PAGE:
Thanks for this, it worked
But will need to try it with Scene 2018
Thanks for this, it worked
This goes a little off-topic, but isn't it still allowed to take pictures of people in public events without their agreement? I don't think GDPR affects that. Or am I understanding something wrong from what you were trying to say?landmeterbeuckx wrote: ↑Tue Jan 08, 2019 9:33 amWhen i'm at a public event and there are photos taken and put on facebook, my kids are on facebook without my explicit approval. What can i do? Sue the person that placed them on there in public. Well good luck for starting something without any ending.
When i am at a convention i do not sign an agreement that pictures may be put online of me. When i pass a faro boot and you take a picture where i'm passing by i could theoretically sue the photographer.
This whole GDPR is going to die a silent way i think with all this social media around. Here in Belgium you get into problems when you place a pic of a burglar on facebook. That he entered you're place without you're approval is just minor stuff.
Eu-regulations are getting ridiculous.
It's allowed to take pics but if you were to use them for something outside the private sphere of your home you're obliged to ask them. Nobody does this of course.This goes a little off-topic, but isn't it still allowed to take pictures of people in public events without their agreement? I don't think GDPR affects that. Or am I understanding something wrong from what you were trying to say?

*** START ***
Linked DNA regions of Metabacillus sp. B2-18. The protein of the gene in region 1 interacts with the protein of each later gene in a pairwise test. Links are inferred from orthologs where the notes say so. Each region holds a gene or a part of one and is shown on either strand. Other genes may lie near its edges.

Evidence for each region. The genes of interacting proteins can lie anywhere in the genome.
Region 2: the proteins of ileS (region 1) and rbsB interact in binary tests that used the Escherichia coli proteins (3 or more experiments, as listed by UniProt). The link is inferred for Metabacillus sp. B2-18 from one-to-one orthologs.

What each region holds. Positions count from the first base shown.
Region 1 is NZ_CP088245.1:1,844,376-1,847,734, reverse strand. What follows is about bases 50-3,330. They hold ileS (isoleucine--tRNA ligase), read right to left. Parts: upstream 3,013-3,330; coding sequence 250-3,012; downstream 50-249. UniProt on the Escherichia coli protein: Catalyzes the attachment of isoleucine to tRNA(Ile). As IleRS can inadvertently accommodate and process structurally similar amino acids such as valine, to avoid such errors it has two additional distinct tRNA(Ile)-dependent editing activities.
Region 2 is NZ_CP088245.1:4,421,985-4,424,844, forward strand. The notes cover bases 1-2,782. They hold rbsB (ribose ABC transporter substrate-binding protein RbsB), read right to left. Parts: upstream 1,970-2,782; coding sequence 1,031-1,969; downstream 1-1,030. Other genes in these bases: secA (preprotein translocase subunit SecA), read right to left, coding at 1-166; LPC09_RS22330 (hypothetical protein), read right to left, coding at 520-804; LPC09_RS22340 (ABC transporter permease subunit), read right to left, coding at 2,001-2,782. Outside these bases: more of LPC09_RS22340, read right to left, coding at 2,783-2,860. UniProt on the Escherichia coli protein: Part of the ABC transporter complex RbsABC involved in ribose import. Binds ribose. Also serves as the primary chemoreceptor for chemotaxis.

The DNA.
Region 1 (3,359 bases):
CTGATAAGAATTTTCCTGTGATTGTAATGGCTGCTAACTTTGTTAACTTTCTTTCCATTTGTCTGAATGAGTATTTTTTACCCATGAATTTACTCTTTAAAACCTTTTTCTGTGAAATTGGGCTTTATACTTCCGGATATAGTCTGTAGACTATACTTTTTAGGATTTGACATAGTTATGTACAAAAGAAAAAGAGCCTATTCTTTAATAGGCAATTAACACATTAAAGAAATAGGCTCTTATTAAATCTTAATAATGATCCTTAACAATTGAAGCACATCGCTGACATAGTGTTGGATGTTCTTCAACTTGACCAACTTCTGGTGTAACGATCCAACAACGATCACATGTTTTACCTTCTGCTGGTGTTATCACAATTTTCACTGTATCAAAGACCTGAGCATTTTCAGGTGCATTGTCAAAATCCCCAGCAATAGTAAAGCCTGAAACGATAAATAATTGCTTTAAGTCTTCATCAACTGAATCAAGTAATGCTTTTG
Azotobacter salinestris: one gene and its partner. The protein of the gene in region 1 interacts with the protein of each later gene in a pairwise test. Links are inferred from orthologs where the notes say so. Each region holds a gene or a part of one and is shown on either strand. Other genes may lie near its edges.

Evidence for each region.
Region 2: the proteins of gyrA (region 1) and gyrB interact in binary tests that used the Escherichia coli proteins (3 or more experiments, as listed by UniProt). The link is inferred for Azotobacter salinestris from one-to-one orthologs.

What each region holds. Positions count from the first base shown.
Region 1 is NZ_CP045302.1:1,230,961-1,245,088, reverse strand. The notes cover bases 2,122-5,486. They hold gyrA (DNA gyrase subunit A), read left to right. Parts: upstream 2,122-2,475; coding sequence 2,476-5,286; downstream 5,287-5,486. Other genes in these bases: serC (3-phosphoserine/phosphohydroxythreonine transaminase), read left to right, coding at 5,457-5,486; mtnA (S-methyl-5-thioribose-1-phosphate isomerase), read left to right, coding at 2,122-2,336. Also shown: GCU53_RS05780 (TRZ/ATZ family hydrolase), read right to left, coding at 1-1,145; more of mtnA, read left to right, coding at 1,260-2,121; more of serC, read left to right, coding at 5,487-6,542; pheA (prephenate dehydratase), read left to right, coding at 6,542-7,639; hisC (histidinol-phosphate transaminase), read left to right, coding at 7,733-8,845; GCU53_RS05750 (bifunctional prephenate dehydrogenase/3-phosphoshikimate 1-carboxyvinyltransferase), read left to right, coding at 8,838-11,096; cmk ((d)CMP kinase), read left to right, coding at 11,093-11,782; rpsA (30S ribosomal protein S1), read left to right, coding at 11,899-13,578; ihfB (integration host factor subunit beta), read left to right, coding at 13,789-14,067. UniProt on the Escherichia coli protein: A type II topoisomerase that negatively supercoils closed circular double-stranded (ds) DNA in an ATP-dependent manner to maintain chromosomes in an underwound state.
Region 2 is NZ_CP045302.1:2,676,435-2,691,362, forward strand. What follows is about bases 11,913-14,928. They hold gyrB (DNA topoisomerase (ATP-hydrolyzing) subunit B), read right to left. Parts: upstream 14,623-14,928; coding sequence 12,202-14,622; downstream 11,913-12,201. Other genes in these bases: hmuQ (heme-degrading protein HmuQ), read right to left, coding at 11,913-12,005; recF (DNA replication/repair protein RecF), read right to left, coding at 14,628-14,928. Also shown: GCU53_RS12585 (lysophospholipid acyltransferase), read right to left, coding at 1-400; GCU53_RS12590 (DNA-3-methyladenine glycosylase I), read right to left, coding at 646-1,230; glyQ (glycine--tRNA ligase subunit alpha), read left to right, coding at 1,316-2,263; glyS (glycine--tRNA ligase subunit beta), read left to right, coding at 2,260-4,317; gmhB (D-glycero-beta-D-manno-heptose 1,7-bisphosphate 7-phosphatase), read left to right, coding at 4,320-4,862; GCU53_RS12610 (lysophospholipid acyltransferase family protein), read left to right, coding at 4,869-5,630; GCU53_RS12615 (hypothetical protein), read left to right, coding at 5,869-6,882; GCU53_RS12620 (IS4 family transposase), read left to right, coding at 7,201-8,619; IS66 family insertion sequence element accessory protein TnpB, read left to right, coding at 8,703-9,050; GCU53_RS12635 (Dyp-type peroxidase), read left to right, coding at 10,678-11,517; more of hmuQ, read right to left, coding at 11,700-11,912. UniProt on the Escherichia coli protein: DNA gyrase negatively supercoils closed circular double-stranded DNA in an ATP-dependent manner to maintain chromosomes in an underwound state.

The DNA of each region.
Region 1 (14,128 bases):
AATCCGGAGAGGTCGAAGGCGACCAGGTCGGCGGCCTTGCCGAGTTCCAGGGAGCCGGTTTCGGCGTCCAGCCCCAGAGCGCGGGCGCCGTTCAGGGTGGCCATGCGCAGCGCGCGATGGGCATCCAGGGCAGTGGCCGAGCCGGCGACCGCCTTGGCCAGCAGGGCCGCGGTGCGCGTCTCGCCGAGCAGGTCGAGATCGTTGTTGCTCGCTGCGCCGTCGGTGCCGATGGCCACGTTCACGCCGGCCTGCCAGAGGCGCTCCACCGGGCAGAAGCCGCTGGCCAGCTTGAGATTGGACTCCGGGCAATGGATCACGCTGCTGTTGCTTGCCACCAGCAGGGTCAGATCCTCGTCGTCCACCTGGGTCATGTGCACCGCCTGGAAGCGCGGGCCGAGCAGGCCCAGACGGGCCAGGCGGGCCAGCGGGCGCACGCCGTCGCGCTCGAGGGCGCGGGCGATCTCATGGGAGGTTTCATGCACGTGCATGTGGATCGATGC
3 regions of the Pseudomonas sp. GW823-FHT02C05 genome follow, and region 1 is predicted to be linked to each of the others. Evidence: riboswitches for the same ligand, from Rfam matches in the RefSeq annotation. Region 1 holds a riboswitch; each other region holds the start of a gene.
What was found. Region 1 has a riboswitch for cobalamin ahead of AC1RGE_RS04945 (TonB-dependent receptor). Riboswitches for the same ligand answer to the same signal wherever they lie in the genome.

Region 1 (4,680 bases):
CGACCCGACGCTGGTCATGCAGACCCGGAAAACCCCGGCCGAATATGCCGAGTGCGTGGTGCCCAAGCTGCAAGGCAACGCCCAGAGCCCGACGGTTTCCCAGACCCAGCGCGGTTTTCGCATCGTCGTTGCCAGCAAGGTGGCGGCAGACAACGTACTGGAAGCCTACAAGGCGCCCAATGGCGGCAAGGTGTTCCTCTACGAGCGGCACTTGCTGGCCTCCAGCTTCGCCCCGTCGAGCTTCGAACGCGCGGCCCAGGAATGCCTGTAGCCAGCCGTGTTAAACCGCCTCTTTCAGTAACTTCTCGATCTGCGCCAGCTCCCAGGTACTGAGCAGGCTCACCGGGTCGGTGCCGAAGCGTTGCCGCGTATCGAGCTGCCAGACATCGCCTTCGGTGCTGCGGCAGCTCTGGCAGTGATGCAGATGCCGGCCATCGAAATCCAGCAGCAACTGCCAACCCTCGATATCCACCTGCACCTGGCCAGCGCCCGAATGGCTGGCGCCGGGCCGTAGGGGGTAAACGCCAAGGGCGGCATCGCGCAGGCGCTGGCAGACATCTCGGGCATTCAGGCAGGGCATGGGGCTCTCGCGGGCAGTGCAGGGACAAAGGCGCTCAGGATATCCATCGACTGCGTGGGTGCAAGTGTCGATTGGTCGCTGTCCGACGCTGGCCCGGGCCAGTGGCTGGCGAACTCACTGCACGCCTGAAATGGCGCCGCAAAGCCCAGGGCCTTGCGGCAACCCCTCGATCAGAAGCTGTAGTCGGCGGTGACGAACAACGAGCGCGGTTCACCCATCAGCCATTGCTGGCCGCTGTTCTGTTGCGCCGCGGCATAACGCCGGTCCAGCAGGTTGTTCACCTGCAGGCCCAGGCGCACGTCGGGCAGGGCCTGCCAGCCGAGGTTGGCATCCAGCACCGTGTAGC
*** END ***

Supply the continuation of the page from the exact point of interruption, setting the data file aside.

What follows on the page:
So why does google have to blur everyone on streetview without them asking?It would be friendly of the photographers to ask for permission, when the photo isn't about a group of people in general hanging around but include people more closely, or doing something questionable, but I don't think it is obligatory. Also the one publishing the photos of public event would usually delete the photos, if a parent told they don't want their children's faces published like that. But afaik, if you attend a public event, you must also accept that there might be media reporting too.
It is done over here because the system in Belgium is as rotten as can be. Too much to mention:-)Publishing photos of a burglar is different, because that situation isn't (probably) as "public", and then there's that "innocent until proven guilty" thing – yeah, even when it's obvious that the person is doing something illegal, it isn't up to the person publishing the photo online (like a shop owner) to decide.
That's actually a good question and I am not sure, but my guess would be that they want to play it safe. If you are sitting in your porch or mowing your lawn or smoking in your balcony, you are at home and you shouldn't be photographed without a permission, because home is a private place (even when it can be seen from outside). Likewise, if you are walking down the street, you are not (usually) attending a public event but minding your own business, so maybe that might not be enough to consider they are willingly moving around knowing there is going to be people documenting your walking?
Maybe it is someone with a mask of a cowI've also seen pictures where they show a cow's head being blurred in Google Streetview. World isn't logical.
Well, after all Google Streetview isn't your standard way of getting your face published, at least here where those cars are not a every-day sight.